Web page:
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Hipster Holy Grail: Think Big (1990)

The Hipster Holy Grail is a weekly experiment where I try to find and review a movie that's at least 10 years old and has less than 5,000 ratings on IMDb. I always hope to discover something amazing. Sometimes I don't.  This week, I watched....

The Short Bit for People Who Don't Like to Read Reviews

Think Big is a Barbarian Brothers movie that works.

My Rating: 4 / 5

The Plot Summary

It's that time again.  Time to watch a Barbarian Brothers movie.

It wasn't my plan to make this an annual tradition.  If it was, I think I would have picked something more logical than mid-April.  But following my April 2014 write-up of The Barbarian Brothers and my April 2015 review of Double Trouble, it seems apt to dip into the meathead well again with 1990's Think Big.

If you've read either of those reviews, then you already know their shtick: they're giant goofballs who get into misadventures while being big.  This time, they're truck drivers.

Rafe (Peter Paul) and Victor (David Paul) are well-meaning, luck-obsessed doofuses who keep getting in a string of unfortunate events.  It's not so much that the world is against them; it's more that they keep getting in their own way.  They have a habit of stopping en route while transporting a shipment to help out bystanders, and because they're clumsy, they end up inadvertently wreaking a path of destruction.

The movie opens with this exact sort of thing happening.  They've taken a detour from their route to escort a woman to the hospital while she's going into labor. Along the way, they smash up road traffic signs, get a speeding ticket, and recklessly endanger everyone's lives.  It's pretty fun.

They're also at odds with Sweeney, a sleazy repo man played by David Carradine who keeps trying to repossess their truck.  (Side note - I was not aware that truck drivers owned their own trucks.  Is that a thing?)  Sweeney doesn't come up very much except to occasionally remind the audience that the brothers are in debt and just need one last payment to finally get above water.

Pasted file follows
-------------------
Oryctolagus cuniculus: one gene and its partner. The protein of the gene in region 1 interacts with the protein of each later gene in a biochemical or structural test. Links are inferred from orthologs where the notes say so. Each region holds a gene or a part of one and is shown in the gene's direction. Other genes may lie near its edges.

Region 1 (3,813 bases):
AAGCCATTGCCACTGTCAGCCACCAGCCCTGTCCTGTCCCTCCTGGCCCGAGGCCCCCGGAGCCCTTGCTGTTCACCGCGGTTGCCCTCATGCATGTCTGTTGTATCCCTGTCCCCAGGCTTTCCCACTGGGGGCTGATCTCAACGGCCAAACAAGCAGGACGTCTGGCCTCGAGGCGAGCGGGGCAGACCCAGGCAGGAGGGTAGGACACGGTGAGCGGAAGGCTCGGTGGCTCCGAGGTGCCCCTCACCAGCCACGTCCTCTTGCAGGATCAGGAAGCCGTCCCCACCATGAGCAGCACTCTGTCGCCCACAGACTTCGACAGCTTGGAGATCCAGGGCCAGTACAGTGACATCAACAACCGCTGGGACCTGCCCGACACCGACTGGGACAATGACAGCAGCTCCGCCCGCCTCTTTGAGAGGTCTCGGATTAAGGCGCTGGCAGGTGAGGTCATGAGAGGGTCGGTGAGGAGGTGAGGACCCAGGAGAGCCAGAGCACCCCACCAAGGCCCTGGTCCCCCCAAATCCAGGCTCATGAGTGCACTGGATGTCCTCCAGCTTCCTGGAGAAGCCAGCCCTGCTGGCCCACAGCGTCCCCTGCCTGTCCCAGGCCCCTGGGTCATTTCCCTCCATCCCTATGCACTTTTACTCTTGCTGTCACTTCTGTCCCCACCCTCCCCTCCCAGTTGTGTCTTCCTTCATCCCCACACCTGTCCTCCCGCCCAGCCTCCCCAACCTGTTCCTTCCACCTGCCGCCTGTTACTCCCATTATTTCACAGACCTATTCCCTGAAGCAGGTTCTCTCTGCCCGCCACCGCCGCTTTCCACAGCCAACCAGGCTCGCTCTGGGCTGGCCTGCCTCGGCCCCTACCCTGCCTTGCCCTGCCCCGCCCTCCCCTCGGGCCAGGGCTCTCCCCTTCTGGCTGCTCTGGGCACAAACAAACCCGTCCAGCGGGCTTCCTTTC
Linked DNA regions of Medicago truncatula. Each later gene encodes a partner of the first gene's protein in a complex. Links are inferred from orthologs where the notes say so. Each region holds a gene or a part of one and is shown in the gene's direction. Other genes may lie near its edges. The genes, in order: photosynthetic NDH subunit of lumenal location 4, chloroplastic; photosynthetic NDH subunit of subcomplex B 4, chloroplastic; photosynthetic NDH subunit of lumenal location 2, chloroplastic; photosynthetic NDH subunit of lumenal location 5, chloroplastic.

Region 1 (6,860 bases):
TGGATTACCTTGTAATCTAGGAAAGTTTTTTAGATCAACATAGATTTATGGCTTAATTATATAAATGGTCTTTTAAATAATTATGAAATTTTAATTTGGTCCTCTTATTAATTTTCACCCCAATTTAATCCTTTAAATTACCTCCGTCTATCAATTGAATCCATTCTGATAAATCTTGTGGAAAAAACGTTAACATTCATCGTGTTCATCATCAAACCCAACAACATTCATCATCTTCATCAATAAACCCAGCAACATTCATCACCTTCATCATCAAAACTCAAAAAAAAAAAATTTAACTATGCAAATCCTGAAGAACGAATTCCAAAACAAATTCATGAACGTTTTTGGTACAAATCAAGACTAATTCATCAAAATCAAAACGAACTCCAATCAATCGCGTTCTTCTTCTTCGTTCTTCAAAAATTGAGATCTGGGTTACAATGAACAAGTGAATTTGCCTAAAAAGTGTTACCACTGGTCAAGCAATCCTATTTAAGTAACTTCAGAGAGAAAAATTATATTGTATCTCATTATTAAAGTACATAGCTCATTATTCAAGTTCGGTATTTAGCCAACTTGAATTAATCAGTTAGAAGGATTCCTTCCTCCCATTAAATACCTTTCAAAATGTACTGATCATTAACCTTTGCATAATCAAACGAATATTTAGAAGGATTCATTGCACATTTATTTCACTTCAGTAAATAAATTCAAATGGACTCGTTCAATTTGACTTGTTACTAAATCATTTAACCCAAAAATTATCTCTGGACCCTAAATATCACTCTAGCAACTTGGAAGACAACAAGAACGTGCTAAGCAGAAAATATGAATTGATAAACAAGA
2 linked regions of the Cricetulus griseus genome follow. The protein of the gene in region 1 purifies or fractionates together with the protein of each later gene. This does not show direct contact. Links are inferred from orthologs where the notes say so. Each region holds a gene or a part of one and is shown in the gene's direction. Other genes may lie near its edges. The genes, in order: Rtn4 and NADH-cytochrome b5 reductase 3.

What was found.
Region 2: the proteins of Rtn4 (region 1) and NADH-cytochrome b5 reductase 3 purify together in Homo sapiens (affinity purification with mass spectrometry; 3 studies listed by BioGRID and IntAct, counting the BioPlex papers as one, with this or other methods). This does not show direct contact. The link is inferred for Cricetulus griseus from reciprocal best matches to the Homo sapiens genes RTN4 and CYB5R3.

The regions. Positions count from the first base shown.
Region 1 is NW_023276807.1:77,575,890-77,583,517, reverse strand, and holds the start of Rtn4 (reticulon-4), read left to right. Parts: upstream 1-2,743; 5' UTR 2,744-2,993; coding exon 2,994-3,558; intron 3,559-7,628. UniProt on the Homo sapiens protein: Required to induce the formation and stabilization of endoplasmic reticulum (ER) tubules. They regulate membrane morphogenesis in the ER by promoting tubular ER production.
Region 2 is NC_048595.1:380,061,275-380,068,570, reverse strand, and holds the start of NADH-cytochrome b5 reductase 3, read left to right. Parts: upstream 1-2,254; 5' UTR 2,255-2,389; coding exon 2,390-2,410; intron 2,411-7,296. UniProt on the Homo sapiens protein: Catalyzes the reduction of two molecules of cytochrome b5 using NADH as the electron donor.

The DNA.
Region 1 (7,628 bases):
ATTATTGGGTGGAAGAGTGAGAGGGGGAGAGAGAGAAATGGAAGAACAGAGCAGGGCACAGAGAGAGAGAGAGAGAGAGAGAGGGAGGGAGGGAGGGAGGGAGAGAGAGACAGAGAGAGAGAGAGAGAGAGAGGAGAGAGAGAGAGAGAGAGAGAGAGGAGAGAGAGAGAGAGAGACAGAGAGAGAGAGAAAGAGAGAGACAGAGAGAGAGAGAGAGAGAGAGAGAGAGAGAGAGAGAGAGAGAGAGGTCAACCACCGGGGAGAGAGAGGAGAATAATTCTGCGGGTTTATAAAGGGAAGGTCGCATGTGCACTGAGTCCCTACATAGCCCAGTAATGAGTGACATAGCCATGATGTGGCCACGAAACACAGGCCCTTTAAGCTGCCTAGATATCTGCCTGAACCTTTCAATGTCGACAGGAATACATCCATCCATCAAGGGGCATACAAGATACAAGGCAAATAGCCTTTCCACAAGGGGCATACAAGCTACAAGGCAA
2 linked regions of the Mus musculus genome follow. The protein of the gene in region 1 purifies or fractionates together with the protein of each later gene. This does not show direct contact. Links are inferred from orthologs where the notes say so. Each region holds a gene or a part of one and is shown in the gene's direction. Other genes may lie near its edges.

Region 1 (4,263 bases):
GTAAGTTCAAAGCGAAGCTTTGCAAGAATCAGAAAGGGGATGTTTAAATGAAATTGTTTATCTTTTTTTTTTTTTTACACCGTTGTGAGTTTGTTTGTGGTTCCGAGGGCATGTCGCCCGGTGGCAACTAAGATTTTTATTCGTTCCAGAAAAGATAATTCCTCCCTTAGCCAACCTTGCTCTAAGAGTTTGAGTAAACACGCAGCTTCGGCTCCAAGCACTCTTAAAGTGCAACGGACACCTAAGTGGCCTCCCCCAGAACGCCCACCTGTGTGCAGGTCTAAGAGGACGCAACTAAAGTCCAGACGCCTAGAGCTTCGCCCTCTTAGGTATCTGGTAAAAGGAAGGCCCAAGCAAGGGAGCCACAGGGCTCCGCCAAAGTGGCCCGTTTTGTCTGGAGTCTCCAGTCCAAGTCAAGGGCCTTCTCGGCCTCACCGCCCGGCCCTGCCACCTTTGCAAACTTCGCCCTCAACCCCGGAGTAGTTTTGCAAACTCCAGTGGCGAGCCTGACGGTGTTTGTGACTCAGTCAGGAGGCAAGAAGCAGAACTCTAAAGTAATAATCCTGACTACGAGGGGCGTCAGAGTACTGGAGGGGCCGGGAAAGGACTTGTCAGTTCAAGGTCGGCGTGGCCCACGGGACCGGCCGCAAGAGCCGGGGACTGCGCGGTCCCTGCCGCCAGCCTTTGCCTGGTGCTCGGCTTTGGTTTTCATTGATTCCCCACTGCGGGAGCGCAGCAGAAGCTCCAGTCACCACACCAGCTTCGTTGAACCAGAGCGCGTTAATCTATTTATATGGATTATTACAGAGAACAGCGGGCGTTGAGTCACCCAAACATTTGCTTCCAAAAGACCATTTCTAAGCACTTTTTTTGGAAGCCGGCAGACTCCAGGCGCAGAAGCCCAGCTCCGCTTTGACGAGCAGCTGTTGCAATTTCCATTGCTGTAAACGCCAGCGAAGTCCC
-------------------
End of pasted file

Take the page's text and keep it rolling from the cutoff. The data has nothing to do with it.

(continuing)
That opportunity comes in the form of... toxic waste.  When they get back to their headquarters, their boss first screams at them for screwing up a delivery (again) and then announces that he has an urgent request from a tech development company.  They've got a dozen or so barrels of radioactive material that need to be transported to a helipad in California within the next day and a half.  None of the other drivers want to touch it (y'know, because it's radioactive), so the brothers see it as an opportunity to finally deliver something on time and get the money they desperately need.

While that's going on, we cut to the tech company and get introduced to its director, Dr. Bruekner (Martin Mull).  Bruekner is the head of a program that recruits young geniuses and isolates them in a tightly-controlled "school," where they are more or less forced to develop new technology for the company's use.  One of his star pupils, Holly (Ari Meyers), has recently invented a universal remote control that can control any electronic device.  It just needs a bit of fine-tuning and then it'll be ready for the market.

...or the mob, as the case may be.  Y'see, for some reason, Bruekner could not get financial backing for his program either from the tech firm itself or other investors, so he made a deal with the mafia: they fund his genius school, and he'll give them advanced tech they can use for nefarious purposes.  Right now they're keen on this remote control and want a final version ASAP.